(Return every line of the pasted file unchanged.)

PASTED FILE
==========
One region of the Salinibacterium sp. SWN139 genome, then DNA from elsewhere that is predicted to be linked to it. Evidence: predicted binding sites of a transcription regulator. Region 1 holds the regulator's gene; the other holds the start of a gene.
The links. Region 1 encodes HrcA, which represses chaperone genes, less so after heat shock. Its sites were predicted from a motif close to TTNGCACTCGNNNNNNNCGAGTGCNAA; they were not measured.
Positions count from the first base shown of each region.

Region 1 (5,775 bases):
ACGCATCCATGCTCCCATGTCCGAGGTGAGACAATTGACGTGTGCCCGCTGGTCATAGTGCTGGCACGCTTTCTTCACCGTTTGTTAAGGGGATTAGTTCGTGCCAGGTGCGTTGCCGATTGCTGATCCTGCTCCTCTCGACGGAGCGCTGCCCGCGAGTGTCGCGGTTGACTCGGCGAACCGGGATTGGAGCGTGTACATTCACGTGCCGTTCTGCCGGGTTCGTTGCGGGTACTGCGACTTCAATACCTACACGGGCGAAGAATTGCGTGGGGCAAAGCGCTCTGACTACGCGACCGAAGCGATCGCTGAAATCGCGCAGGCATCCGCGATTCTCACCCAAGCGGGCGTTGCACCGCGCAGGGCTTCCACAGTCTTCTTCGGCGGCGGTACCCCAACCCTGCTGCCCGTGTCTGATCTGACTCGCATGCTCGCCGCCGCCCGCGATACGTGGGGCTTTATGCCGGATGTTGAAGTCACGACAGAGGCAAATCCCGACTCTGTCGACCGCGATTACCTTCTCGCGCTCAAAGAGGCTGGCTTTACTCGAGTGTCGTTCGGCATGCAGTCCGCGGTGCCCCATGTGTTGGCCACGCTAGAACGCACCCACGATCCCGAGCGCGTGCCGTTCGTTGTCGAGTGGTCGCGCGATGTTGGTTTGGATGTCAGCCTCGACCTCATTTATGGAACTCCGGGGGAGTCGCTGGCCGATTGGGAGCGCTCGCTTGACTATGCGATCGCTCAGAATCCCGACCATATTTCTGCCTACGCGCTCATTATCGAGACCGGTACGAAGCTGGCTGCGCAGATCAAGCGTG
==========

One region of the Salinibacterium sp. SWN139 genome, then DNA from elsewhere that is predicted to be linked to it. Evidence: predicted binding sites of a transcription regulator. Region 1 holds the regulator's gene; the other holds the start of a gene.
The links. Region 1 encodes HrcA, which represses chaperone genes, less so after heat shock. Its sites were predicted from a motif close to TTNGCACTCGNNNNNNNCGAGTGCNAA; they were not measured.
Positions count from the first base shown of each region.

Region 1 (5,775 bases):
ACGCATCCATGCTCCCATGTCCGAGGTGAGACAATTGACGTGTGCCCGCTGGTCATAGTGCTGGCACGCTTTCTTCACCGTTTGTTAAGGGGATTAGTTCGTGCCAGGTGCGTTGCCGATTGCTGATCCTGCTCCTCTCGACGGAGCGCTGCCCGCGAGTGTCGCGGTTGACTCGGCGAACCGGGATTGGAGCGTGTACATTCACGTGCCGTTCTGCCGGGTTCGTTGCGGGTACTGCGACTTCAATACCTACACGGGCGAAGAATTGCGTGGGGCAAAGCGCTCTGACTACGCGACCGAAGCGATCGCTGAAATCGCGCAGGCATCCGCGATTCTCACCCAAGCGGGCGTTGCACCGCGCAGGGCTTCCACAGTCTTCTTCGGCGGCGGTACCCCAACCCTGCTGCCCGTGTCTGATCTGACTCGCATGCTCGCCGCCGCCCGCGATACGTGGGGCTTTATGCCGGATGTTGAAGTCACGACAGAGGCAAATCCCGACTCTGTCGACCGCGATTACCTTCTCGCGCTCAAAGAGGCTGGCTTTACTCGAGTGTCGTTCGGCATGCAGTCCGCGGTGCCCCATGTGTTGGCCACGCTAGAACGCACCCACGATCCCGAGCGCGTGCCGTTCGTTGTCGAGTGGTCGCGCGATGTTGGTTTGGATGTCAGCCTCGACCTCATTTATGGAACTCCGGGGGAGTCGCTGGCCGATTGGGAGCGCTCGCTTGACTATGCGATCGCTCAGAATCCCGACCATATTTCTGCCTACGCGCTCATTATCGAGACCGGTACGAAGCTGGCTGCGCAGATCAAGCGTG